Wine Jobs: They’re everywhere right now. Search for a particular winery you’d like to work at and check for employment listings. Or, visit one of these aggregate sites:
- Wine Plus+: MW Rhys Pender posts BC wine jobs shared with him
- WineBC.org: the British Columbia Wine Institute posts BC wine jobs on behalf of member wineries
- Wine Jobs Canada: MW James Cluer posts wine jobs from across Canada
The next time you think I’m lucky to live here, know that yes indeed I feel that I am – but I (and those living here) work very hard to stay here, so luck really has nothing to do with it.
Next week, I’m going to Australia. Also Chile. Probably Germany, Spain, and Italy, too. The best part: I’m carpooling with a friend and it will take about five hours for us to reach our destination.
The Vancouver International Wine Festival runs February 20 through March 1. From wine-paired dinners and minglers to seminars, all roads lead to the main event: a series of massive tastings in an enormous ballroom where dozens of countries occupy hundreds of tables and pour thousands of bottles of wine. It’s a sweet deal, anticipated by consumers and industry alike.
Whether you’re attending one event or diving in for many, there are ways to make the most of your time.
Choosing An Event
- Determine your goal. Each event is suited to help you achieve something different, with a few overlapping benefits. Decide what’s most important to you: a focused tasting with a smaller portfolio, exposure to a wide variety of new wines, in-depth education on a specific region, etc. Ask yourself what you want to get out of the experience, and find an event that matches.
- Be flexible. Is the event you want already sold out? Many have wait lists. Get in touch with the organizers, ask, and keep yourself open to jump in at the last minute. It happens.
- Skip the perfume/cologne. It interfers with your ability to smell the wine and will make you unpopular with everyone including the visiting winery. We want to smell wine, not you.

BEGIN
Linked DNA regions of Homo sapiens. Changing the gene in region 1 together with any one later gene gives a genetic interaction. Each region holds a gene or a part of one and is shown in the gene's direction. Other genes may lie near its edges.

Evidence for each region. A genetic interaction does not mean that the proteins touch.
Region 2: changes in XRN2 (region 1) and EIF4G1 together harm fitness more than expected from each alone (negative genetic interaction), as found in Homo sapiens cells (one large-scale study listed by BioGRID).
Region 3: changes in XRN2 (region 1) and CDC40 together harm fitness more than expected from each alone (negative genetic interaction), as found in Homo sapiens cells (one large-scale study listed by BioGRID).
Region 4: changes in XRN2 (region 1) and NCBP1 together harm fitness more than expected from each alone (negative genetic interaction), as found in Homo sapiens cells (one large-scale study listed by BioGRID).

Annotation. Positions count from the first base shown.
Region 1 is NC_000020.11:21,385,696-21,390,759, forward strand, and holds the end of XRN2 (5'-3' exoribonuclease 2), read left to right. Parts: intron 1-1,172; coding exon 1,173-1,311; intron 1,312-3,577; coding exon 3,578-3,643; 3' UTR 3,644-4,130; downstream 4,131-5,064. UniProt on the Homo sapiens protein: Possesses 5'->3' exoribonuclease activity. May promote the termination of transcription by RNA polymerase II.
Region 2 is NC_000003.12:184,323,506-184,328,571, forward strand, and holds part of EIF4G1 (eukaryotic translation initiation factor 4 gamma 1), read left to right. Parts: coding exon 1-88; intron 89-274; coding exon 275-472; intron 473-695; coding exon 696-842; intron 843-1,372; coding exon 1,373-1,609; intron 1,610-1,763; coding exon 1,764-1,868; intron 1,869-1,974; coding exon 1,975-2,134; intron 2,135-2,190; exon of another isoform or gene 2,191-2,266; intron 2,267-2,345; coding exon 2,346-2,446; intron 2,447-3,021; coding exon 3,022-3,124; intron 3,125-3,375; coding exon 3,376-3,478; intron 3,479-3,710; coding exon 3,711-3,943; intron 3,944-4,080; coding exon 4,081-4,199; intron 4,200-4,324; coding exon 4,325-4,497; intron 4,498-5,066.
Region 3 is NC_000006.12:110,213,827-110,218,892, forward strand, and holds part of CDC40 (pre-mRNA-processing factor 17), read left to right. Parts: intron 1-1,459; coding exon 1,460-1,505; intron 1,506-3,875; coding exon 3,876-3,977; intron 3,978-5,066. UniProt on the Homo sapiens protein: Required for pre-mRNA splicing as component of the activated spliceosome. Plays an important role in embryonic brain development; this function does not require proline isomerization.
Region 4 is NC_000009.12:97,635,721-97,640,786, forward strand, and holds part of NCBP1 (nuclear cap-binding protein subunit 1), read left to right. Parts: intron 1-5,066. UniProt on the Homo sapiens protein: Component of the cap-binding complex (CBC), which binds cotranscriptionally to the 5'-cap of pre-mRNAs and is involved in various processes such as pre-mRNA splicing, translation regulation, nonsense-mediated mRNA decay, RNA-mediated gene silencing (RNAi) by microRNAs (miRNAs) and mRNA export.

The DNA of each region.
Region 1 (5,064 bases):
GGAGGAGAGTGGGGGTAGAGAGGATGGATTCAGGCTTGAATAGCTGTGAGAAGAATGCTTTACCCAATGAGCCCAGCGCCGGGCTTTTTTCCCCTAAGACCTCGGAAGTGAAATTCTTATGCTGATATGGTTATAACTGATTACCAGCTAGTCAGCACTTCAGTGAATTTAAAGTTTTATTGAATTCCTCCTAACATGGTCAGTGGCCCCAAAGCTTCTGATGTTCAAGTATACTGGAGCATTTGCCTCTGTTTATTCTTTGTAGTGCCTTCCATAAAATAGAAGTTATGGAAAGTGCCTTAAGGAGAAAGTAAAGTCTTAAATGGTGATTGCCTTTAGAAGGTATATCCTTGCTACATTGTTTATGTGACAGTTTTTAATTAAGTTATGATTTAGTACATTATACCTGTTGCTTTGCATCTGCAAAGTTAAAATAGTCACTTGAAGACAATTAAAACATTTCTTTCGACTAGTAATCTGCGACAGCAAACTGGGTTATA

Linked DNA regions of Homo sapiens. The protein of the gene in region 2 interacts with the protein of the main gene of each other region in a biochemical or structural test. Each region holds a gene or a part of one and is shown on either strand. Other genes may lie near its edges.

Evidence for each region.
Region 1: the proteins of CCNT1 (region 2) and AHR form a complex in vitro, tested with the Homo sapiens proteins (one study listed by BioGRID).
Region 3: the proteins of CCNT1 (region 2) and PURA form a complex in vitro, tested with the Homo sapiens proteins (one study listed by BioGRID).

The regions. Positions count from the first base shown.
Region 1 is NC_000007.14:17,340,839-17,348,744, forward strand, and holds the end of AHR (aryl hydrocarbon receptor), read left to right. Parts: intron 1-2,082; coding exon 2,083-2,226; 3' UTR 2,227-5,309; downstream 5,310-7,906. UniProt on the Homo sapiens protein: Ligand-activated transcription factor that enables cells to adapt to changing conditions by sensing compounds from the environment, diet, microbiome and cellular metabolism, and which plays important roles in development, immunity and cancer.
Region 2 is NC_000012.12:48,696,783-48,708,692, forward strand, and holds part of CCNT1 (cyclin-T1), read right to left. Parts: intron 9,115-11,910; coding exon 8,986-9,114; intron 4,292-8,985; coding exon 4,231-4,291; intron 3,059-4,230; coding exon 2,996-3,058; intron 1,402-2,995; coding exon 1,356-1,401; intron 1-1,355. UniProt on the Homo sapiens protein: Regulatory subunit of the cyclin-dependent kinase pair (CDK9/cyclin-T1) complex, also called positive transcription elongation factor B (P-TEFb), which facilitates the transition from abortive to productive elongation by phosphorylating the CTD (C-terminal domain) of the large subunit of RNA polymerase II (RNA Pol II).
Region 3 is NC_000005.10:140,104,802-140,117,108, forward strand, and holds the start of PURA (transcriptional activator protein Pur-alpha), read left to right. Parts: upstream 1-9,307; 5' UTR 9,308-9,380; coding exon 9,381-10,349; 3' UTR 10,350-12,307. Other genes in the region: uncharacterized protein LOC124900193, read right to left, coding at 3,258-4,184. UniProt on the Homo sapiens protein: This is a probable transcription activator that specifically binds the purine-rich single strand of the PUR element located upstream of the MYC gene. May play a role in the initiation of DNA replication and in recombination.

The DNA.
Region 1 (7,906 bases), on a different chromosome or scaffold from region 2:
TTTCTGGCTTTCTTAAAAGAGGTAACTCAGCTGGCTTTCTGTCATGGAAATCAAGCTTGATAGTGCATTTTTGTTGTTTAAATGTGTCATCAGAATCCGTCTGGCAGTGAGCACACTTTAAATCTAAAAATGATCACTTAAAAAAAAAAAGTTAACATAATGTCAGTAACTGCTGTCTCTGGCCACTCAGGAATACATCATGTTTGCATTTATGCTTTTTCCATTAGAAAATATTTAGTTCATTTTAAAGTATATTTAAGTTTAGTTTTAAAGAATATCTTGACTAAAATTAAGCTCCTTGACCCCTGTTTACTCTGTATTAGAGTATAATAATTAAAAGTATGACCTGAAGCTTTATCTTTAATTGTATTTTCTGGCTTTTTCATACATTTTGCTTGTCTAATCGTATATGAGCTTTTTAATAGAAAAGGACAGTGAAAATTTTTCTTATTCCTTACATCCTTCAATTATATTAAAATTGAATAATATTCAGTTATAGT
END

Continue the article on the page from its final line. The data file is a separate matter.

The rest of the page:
- Dress for comfort and style. Many events are an opportunity to don your best threads, but keep in mind the situation you’re headed for. Dark tops are good for a wandering, nibbling feast (think hand-held bites) as things can get messy/drippy. Stillettos are lovely, but might not be ideal for a 3-hour tasting room tour with no seating to provide respite for tired toes.
In the Moment
- Be mindful. In a crowd, queue up and step away when you’ve had a taste. In a seminar, try to keep chatting to a minimum so your neighbours can hear the presenters. At a dinner, give the host a chance to talk about the wine and food – even at the end, when we might be a little tipsy.
- Sip responsibly. Have a designated driver and take advantage of spittoons. Keep hydrated. Eat well, and often. This is a marathon.
- Try something new. The best part of Festival is discovering a new gem. Break out of your habits and you’ll be delightfully rewarded.
Best Value (not sold out – yet)
- Seminar: Mod Oz, $45, Saturday Feb 28, 5:15pm. Taste some of the unexpected and hard to find gems coming out of a newer, modern Australian wine culture. Bonus: moderated by the talented Treve Ring and Mark Davidson. Access to these folks is worth the price of admission.
- Seminar: McLaren Vale Scarce Earth, $55, Saturday Feb 28, 5:15pm. Go glass-deep into the study of single vineyard terroir with shiraz/syrah from this diverse and complex wine region. Bonus: moderated by Rhys Pender, MW. Who better to help unearth the secrets of McLaren Vale than this witty Aussie.
- International Festival Tastings: $89 Thurs Feb 26, 7pm | $68 Sat Feb 28, 3pm. The Saturday night event is sold out, but don’t mind that. Enjoy a less crowded Thursday evening or Saturday afternoon; get the same exposure to outstanding wines with fewer elbows.